Although ski and snowboard pants are in many ways similar, there are a few important ways in which they can be different. It’s worth being aware of these differences when making a choice.
Snowboard pants tend to have a more relaxed/baggy cut than ski pants. Whilst the difference in style is not as big as it used to be, snowboard pants do still tend to be baggier. With modern materials and cuts which allow you to move freely, there isn’t any real functional benefit of the baggier cut. It’s just down to style. But if you want to look like a snowboarder then make sure you get snowboard pants and not a pair tight of tight-ass ski pants!
Features only found on Snowboard pants
Boot Lace hook. This is a feature that you’ll find on almost all snowboard-specific pants. On the front-facing panel of the gator is a little hook that fixes onto the laces of your boots and stops your pant legs from riding up when walking in deep snow.
Reinforced butt panel. This isn’t found on all snowboard pants but many brands offer a little extra material around the butt. The theory is that you’re gonna spend more time sat in the snow on a snowboard than you are on a pair of skis!
Features only found on ski pants
Scuff guards on the inner leg. The purpose of these reinforced patches is to offer added protection against the edges of the skis. When skiing it’s easy to sub your inside ski against your other leg which can easily cut the fabric of your pants.
Snowboard pants don’t offer this and can so get easily cut up if you’re skiing in them.
Both ski and snowboard pants mostly have ventilation zips, but often they are on different parts of the pant. Vents are really useful if you start to overheat a little. Snowboard pants tend to have vents on the inside leg, whereas ski pants are more likely to have vents on the outside leg.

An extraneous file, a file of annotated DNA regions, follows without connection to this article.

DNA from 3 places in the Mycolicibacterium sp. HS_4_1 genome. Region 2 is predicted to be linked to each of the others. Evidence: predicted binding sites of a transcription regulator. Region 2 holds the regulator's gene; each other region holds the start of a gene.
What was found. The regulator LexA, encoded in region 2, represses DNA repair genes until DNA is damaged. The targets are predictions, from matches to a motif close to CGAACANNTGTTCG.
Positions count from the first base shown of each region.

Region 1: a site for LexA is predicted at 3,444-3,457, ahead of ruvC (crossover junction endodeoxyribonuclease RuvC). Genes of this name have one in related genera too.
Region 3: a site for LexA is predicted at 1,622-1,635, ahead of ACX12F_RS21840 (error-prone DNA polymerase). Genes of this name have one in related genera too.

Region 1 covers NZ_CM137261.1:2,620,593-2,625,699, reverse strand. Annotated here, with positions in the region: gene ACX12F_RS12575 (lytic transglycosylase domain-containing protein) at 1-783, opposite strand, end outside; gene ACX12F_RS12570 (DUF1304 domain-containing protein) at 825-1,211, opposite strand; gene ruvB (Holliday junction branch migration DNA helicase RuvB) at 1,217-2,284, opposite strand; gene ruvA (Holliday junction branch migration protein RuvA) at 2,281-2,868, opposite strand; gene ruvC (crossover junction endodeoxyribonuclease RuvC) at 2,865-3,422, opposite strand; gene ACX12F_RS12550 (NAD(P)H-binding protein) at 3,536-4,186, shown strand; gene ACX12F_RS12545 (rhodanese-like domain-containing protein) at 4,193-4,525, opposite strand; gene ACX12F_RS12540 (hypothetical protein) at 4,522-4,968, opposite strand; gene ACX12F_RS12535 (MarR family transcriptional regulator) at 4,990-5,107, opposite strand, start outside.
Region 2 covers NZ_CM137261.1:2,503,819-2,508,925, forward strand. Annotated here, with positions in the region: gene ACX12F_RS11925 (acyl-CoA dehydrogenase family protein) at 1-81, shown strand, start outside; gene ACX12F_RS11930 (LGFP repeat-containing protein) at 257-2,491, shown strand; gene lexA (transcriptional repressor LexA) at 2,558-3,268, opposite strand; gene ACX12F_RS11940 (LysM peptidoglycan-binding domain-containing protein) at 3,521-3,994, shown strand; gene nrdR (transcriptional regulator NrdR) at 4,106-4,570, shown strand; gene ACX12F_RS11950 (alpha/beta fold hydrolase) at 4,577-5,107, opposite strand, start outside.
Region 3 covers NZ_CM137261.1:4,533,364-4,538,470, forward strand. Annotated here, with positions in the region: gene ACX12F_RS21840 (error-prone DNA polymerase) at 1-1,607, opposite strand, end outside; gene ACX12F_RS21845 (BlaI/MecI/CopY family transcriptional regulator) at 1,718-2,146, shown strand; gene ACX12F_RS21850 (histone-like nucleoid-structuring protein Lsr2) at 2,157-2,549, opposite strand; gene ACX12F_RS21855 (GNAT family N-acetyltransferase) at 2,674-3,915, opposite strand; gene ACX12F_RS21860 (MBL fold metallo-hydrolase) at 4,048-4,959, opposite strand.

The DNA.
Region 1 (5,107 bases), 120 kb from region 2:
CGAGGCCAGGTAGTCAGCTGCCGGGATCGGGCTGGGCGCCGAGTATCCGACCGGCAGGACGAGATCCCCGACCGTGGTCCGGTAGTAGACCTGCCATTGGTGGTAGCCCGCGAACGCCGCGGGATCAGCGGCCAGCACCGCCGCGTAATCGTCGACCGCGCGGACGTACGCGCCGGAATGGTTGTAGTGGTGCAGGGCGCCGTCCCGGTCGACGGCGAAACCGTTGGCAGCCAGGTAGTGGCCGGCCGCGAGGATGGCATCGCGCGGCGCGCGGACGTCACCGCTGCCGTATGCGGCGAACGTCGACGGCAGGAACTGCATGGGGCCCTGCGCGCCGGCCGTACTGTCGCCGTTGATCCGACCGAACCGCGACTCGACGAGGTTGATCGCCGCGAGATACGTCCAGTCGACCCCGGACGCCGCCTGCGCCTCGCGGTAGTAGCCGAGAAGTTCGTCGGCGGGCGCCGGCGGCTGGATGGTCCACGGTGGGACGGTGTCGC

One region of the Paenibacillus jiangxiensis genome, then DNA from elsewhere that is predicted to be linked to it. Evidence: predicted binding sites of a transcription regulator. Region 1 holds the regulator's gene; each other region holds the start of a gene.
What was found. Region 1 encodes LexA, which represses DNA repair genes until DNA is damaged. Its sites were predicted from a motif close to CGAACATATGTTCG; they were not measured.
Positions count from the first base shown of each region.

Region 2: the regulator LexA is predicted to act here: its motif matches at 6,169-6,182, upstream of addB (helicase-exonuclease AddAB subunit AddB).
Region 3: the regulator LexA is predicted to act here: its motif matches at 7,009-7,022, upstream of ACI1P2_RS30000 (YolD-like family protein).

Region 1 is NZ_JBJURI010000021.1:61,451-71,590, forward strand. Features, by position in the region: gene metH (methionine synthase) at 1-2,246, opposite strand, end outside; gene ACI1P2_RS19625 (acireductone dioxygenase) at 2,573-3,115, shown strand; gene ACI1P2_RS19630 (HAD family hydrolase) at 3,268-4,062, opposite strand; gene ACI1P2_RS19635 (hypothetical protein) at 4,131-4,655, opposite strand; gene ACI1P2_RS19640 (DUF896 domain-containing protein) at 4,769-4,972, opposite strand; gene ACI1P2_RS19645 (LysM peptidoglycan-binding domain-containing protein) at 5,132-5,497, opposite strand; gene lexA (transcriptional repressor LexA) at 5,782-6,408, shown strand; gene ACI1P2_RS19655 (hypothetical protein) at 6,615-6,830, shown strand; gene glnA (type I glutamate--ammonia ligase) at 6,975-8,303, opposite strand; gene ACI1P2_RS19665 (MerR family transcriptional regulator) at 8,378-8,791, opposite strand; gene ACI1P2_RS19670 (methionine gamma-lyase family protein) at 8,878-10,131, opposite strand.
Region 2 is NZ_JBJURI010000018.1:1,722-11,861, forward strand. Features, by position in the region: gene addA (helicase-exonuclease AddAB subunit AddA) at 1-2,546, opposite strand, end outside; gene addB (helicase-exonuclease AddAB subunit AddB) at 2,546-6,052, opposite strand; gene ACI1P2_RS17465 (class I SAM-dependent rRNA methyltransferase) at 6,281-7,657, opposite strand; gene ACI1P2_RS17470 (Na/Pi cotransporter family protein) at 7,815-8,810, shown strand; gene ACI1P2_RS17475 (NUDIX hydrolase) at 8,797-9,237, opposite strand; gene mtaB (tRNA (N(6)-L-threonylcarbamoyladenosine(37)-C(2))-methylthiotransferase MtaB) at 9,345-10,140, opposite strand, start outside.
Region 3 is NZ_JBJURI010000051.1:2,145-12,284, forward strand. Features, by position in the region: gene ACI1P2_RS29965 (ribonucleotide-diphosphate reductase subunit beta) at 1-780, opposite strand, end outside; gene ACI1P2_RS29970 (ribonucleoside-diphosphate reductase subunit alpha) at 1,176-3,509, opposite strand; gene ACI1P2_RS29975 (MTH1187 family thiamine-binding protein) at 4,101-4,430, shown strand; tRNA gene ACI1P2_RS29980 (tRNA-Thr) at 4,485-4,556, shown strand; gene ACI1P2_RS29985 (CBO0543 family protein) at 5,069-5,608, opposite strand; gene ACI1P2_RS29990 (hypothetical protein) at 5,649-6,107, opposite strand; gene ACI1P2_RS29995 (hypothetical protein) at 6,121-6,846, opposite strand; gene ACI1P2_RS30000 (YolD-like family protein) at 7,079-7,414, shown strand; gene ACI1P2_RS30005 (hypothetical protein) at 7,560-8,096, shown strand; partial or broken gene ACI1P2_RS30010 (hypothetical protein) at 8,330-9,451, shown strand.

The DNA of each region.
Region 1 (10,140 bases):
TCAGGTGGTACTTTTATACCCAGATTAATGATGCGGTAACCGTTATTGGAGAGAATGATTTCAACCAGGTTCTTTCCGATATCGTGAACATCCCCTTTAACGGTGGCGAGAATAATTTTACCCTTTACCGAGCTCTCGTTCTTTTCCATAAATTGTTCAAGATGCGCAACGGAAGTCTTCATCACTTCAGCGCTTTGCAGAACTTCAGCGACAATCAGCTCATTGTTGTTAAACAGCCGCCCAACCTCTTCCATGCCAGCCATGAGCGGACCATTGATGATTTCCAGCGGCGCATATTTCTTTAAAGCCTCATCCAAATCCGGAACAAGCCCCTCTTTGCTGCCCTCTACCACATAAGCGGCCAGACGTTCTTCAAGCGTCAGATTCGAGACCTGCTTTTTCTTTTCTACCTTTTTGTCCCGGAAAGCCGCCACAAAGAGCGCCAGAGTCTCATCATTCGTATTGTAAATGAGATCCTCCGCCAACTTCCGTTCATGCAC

This is because on a snowboard you are standing sideways so an open vent on the outside of your leading leg could easily fill with snow on a powder day.
Although splitboarding is getting more and more popular, there are still way more skiers touring in the backcountry than snowboarders. For this reason, you are more likely to find ski pants with full-length leg vents, to keep you cool on the way to earning your turns. If you do spend a lot of time splitboarding then you might want to look at the more technical ski brands as well.
It used to be the case that you could get slightly higher quality (and higher price) ski gear than snowboard gear. This was probably reflective of the younger demographic in snowboarding which tended to have a little less cash than the older skier crowd. These days there’s not so much of a difference. For example, if you’re looking for super-tech 3-layer Gore-Tex pants you’ll be able to find them in snowboard specific such as Volcom and Burton as well as lots of the ski-specific brands.
Generally speaking ski and snowboard gear is not cheap! For top-of-the-range pants there isn’t much difference in price, with ski and snowboard pants coming in at about $500 – $600 However, you can find much more choice of snowboard pants at the other end of the scale. There is lots of choice of decent quality snowboard pants under 200 bucks. I don’t know the economics behind this but I reckon it just comes down to the fact that skiers have more cash to spend than snowboarders, and this is reflected in the prices!
Although there are differences between ski and snowboard pants, the differences aren’t so big that you can’t use snowboard pants for skiing or vice versa.
Some brands out there like The North Face and Patagonia don’t specify whether their pants are for skiing or snowboarding, but they often do feature the scuff guard which is kind of more of a ski feature
If you want to be sure that you’re getting a snowboard-specific pant then go for one of the pure snowboard brands out there such as Burton, Volcom or 686.